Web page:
Wimax routers found to contain backdoors allowing authentication bypass
Wimax routers found to contain backdoors allowing authentication bypass

According to an advisory by SEC Consult, the flaw which enables devices to have authentication bypassed was discovered last September, but could only be disclosed in the last few days have the. US-CERT put out a note late last week.

The flaw affects hundreds of thousands of routers made by several companies, including Zyxel and Huawei. According to Stefan Viehböck, a researcher with SEC Consult Vulnerability Lab, the vulnerability allows an attacker to change the password of the admin user. A vulnerability located in a file called “commit2.cgi could allow a hacker to set arbitrary configuration values without prior authentication.

“An attacker can gain access to the device, access the network behind it and launch further attacks, add devices into a Mirai-like botnet or just simply spy on user,” he said.

Viehböck said that during auditing operations, he also discovered several Unix-style password hashes hardcoded in the firmware of some routers. The researcher said that both the vulnerability and the backdoor accounts were due to an SDK developed by Taiwanese hardware company MediaTek.

The researcher said that CERT/CC contacted MediaTek regarding the vulnerability. It responded that its SDK code is not vulnerable and stated that it suspects that ZyXEL likely added the vulnerable code.

More investigation led to the conclusion that while MediaTek manufactures a SoC for WiMAX products and provides SDK with sample web interface code to vendors, ZyXEL and its sister company MitraStar develop firmware based on the MediaTek SDK, introducing the "commit2.cgi vulnerability" and the "OEM backdoors".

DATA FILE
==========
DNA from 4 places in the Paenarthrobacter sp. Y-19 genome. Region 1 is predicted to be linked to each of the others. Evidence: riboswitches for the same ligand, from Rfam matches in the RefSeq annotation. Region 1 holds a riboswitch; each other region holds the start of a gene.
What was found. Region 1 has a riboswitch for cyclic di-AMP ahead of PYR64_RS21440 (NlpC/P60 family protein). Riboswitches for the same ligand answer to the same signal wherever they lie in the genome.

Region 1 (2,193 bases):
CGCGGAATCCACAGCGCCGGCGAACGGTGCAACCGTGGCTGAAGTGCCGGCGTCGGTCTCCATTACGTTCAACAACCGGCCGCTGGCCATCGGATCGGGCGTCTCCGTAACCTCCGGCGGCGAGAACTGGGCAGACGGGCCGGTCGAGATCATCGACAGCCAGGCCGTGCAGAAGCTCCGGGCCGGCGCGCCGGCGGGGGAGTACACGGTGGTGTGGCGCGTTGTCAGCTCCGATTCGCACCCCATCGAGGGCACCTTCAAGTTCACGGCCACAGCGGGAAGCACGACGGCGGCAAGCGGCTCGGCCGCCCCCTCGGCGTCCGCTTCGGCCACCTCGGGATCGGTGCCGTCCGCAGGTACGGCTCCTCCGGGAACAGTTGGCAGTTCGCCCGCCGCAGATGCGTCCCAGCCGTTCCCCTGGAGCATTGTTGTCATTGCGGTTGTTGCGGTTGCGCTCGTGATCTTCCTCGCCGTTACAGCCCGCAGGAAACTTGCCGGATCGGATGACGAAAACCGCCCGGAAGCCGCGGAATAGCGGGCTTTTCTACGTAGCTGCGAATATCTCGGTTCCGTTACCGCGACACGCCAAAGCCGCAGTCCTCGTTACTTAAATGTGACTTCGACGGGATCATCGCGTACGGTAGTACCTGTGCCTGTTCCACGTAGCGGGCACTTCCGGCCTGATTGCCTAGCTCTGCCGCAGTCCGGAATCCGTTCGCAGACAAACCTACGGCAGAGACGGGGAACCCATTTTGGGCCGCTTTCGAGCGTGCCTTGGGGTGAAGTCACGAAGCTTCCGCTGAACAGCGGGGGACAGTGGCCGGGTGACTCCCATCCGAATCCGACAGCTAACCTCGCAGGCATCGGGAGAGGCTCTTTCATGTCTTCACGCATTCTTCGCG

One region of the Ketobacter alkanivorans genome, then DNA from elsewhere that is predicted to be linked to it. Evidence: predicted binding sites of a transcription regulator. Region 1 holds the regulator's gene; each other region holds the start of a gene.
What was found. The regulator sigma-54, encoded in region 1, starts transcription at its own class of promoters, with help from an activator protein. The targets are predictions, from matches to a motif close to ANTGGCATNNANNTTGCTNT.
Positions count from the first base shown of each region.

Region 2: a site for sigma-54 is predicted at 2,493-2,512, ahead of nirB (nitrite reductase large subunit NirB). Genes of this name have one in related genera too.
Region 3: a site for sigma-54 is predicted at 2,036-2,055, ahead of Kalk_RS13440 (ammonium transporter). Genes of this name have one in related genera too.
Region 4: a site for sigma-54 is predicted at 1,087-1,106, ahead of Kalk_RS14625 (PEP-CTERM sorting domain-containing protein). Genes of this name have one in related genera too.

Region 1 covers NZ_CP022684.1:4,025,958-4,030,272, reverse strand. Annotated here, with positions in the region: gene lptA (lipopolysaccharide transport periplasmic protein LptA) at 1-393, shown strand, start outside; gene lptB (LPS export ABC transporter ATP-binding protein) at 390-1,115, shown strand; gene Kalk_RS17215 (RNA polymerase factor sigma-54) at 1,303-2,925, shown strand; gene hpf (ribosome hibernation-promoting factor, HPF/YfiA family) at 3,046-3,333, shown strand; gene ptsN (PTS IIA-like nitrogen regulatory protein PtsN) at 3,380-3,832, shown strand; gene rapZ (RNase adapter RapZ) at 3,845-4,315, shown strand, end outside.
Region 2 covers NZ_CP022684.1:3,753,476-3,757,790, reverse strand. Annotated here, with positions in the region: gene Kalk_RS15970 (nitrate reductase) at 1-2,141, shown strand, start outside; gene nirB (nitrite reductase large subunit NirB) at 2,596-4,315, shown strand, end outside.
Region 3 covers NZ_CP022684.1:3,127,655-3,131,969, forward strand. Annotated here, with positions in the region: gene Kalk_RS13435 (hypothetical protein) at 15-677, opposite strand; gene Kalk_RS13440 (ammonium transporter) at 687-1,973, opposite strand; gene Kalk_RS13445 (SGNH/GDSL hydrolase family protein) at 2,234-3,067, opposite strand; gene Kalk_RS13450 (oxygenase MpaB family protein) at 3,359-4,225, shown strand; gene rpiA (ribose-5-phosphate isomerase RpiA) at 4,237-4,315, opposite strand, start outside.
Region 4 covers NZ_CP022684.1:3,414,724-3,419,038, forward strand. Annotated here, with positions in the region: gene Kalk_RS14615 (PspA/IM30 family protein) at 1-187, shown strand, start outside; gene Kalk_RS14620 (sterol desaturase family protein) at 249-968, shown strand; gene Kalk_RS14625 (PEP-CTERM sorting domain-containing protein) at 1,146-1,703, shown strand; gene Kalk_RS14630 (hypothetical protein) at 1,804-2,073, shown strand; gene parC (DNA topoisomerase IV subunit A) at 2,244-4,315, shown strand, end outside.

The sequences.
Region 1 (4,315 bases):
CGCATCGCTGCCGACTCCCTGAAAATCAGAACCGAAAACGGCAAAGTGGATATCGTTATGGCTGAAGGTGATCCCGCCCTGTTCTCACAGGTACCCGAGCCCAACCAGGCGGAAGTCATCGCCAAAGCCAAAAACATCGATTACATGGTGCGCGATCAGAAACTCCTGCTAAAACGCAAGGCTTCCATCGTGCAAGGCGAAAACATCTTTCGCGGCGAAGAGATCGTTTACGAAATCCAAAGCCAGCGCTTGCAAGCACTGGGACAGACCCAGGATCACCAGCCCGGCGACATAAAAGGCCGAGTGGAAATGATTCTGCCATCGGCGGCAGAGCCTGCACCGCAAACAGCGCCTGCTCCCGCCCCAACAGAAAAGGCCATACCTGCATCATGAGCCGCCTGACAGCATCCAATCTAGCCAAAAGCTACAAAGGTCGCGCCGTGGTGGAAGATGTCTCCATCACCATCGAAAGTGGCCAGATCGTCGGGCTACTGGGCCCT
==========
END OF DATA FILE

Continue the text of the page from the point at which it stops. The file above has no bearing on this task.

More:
ZyXEL sells the products to ISPs, while MitraStar works as an OEM for GreenPacket, Huawei, and ZTE, who also sell the products to ISPs. ISPs then sell or lease the devices to their subscribers as customer premises equipment (CPE).

In an advisory, Zyxel warned users of its products to disable WAN device management functions.

Viehböck said that it's unlikely that any of the affected devices will receive updates, “so the only solution is to replace them”.

Liviu Arsene, senior e-threat analyst at Bitdefender, told SC Media UK that affected organisations could potentially be infiltrated by attackers that take remote control over affected routers. “From that point on, the attacker can start moving laterally and probe the company's network for other vulnerable devices, caches of data, or even reroute employees to various malicious websites and services. So, it's not only a matter of having traffic rerouted, but there's also the risk of a serious data breach coordinated from a remote router compromise,” he said.

Javvad Malik, security advocate at AlienVault, told SC Media UK that whenever there is an accessible vulnerability, it is almost certain that hackers will exploit it.  Attackers could add this to a DDoS attack, to directly attack the organisation that is using the device, or simply save if for future use.

“Mitigations are usually not as straightforward with IoT devices that have convoluted supply chains whereby the hardware, firmware, and software could all be acquired from different sources. Meaning that patching is usually difficult or non-existent,” he said.

Pascal Geenens, security evangelist for Radware in Europe, said that  vulnerabilities and backdoors found in modems/routers are far more worrying than IP camera or DVR vulnerabilities.

“The number of publicly exposed internet connected modems and routers is much larger than the number of other classes of IoT devices based on embedded Linux,” he said.

He added that the risk of this vulnerability is very much comparable to the NewNTPServer field Remote Command Executing vulnerability in the TR-064 CPE WAN Management Protocol. The latter was used by a hacker in a modified version of Mirai to attack DT, TalkTalk and Post Office UK in November last year.

“The impact for DT was 900,000 consumer routers that lost internet connection. The attack is to be considered a failure, as the real objective of the attack was to infect the routers with Mirai and create a gigantic botnet that can be used to perform DDoS attacks,” he said.